Maurie Markman, MD, leads a discussion on the design and results of the PRIMA trial, and how it has impacted practice.
Now we turn our attention to talk a little bit about some of the individual trials that are just really shaking up, is a perfectly reasonable term to use, the world of ovarian cancer management. Some of these have been published. Not all of them have published but they’ve at least been presented at major international meetings. The first study I’ll ask Dr. Naumann to speak about is the PRIMA trial.
R. Wendel Naumann, MD: So the PRIMA trial was a trial of niraparib in patients we would consider generally high risk. They had residual disease after primary surgery. They did HRD testing and these patients got up to three years of niraparib based on the study design. They were randomized at the end of chemotherapy, so they had to have had a response to chemotherapy. And this showed a benefit actually in the intent-to-treat group as well as the HRD-positive group. And, actually, when they did the subanalysis, it showed a benefit in the HRD-negative group. All of the magnitude of that benefit was relatively small. The hazard ratio is 0.68 and that translated to a median of about just under three months of benefit. But we do see a tail in that group, so I guess the question is in that subgroup, because the overall trial was positive, is that a place where PARP inhibition would be reasonable or not. And I think that’s a counseling issue based on the HRD testing.
Michael Birrer, MD, PhD: Yeah. I think one way to look at the PRIMA study is really, is an up front version of the NOVA study. This is really designed very, with NOVA being platinum-sensitive recurrence. It’s a very well conducted study. I’m not completely convinced of the HR proficient group, but my sense is they’re going to get approval for everything.
R. Wendel Naumann, MD: Yes.
Maurie Markman, MD: This is such an important question of it does appear in all of the trials that the BRCA-mutated, if you can document that, they do the best as a group. The HRD-positive, non-BRCA-mutated do second best. And whether it’s HRD-negative or proficient, whatever you want to call it, it still show a statistically significant improvement with treatment compared to the control. Whether it’s .3, to .5, to .7 hazard ratios, it’s somewhere in that range. And so then the question becomes 1) What is the FDA going to decide in the front setting. We already know what they’ve decided in the recurrent setting. But does it make a difference? I mean, should all patients get it or not get it? I’m going to just ask an opinion on that because it is such an important question. Because it seems to be almost universally that we see this change and yet it’s not a truly negative.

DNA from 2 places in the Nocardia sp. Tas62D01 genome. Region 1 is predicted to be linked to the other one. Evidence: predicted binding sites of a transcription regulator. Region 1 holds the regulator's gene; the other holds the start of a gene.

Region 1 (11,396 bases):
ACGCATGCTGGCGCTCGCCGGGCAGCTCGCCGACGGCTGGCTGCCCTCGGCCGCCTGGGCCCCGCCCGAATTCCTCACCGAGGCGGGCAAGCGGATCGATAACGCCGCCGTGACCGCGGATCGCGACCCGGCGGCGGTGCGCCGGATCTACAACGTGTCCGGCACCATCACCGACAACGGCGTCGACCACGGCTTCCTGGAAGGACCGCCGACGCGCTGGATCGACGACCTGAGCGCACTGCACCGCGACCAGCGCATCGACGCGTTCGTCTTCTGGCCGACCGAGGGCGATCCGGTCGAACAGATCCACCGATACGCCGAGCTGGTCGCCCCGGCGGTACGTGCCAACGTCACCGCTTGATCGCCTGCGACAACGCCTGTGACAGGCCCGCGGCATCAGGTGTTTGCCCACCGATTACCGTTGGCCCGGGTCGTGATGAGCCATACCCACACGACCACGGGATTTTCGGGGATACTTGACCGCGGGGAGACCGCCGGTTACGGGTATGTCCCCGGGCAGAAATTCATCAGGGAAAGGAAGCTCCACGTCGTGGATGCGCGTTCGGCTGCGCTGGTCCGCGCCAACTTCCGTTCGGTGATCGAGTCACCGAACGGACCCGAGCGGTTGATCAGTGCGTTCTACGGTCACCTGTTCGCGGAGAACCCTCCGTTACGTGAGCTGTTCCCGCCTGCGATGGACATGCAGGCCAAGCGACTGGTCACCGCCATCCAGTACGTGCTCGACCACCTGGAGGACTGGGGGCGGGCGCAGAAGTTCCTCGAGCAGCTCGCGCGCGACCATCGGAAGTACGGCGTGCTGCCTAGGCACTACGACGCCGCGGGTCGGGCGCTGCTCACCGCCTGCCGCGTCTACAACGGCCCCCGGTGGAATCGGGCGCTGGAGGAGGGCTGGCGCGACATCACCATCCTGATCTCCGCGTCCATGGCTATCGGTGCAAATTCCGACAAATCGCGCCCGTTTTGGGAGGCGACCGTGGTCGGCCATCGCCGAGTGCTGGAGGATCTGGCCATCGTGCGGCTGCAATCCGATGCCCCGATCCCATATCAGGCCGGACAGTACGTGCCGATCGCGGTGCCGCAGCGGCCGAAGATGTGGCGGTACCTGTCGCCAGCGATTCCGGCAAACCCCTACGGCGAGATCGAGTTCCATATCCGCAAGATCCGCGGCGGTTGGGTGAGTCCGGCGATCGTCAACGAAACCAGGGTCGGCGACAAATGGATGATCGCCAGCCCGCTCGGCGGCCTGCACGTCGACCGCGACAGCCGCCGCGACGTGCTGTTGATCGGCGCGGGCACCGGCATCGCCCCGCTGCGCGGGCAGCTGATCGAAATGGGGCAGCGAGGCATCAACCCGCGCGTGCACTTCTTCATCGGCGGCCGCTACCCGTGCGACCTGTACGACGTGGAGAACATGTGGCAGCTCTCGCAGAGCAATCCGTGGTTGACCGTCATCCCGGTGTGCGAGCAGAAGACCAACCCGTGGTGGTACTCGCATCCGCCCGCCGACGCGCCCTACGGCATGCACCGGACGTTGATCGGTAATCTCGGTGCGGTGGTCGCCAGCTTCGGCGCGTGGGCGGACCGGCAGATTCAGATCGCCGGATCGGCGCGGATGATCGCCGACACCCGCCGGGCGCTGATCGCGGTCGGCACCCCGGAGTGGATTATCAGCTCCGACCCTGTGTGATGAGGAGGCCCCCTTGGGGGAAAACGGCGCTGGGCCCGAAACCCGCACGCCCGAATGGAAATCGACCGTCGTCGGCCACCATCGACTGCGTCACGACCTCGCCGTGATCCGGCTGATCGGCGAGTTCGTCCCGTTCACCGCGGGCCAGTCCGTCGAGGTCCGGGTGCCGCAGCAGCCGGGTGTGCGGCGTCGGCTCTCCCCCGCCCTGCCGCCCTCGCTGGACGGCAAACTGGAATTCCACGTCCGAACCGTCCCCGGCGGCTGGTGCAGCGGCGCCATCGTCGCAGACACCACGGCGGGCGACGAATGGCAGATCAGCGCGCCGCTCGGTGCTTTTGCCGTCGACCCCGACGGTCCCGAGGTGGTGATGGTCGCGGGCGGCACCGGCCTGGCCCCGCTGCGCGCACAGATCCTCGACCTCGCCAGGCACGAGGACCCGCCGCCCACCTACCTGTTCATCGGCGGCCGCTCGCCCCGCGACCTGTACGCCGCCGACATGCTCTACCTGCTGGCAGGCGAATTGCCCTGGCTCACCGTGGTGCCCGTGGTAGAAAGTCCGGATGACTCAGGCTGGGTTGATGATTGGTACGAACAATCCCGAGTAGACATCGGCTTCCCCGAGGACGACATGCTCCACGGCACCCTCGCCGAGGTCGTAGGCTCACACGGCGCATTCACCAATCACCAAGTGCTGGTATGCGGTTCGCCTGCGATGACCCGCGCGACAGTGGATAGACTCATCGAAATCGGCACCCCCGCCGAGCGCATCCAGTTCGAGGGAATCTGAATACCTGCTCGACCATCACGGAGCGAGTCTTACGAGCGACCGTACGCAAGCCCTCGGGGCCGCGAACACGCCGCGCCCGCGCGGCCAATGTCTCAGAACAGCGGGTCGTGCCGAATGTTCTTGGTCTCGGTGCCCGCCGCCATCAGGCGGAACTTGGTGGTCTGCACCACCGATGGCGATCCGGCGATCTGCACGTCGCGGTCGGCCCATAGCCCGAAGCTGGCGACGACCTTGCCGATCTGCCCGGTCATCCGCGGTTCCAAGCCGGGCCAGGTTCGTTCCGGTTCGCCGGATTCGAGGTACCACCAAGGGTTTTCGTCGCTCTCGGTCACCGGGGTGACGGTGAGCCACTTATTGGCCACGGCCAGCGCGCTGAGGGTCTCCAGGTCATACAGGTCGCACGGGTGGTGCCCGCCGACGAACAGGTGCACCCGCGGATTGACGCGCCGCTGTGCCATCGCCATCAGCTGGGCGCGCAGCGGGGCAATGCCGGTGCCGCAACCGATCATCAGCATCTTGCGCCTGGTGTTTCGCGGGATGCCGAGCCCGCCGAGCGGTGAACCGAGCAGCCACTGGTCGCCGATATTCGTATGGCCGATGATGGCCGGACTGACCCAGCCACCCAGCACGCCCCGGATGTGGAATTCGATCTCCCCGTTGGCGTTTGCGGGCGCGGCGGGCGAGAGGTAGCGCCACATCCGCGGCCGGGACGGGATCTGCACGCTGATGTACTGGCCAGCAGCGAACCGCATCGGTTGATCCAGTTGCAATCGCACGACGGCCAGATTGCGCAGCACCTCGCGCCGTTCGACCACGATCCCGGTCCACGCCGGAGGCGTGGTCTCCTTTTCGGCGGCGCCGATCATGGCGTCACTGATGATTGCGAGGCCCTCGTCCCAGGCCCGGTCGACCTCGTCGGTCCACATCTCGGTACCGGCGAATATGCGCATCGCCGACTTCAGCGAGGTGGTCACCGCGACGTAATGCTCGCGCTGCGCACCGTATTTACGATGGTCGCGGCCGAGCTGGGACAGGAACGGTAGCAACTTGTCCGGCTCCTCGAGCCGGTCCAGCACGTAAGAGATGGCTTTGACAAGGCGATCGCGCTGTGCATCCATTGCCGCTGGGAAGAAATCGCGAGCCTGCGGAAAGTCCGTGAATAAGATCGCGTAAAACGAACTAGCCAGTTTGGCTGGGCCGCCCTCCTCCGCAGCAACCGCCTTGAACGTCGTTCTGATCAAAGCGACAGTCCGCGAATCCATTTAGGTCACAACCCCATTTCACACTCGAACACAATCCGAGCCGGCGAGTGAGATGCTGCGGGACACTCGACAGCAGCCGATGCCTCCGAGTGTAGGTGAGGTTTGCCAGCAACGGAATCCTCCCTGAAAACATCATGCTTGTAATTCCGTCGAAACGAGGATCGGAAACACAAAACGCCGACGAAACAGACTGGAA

Michael Birrer, MD, PhD: Yeah, as usual you’ve clarified it. I mean, it’s usually in the sense of the way you rank them. If you look at the BRCA patient population, it’s just remarkable how consistent the hazard ratios are. They’re all .25 to .3. But you’re right, I don’t think it comes an issue whether someone should get a PARP or not. It relates more to sequence and timeline. I think the BRCA-mutated patients, the HRD patients are going to see these drugs earlier, and I think the wild-type patients or the HR proficient patients may see BEV instead and maybe get their PARP later on because the impact is a little bit less. That’s the way I look at it.
R. Wendel Naumann, MD: Well, I think it’s a conversation that you need to have with the patient. And it’s a conversation that probably needs to happen before they finish their chemotherapy about that preferably with the HRD testing in hand. So you can counsel them on the magnitude of the benefit and talk about the side effects of these drugs based on the benefit that we’ll get.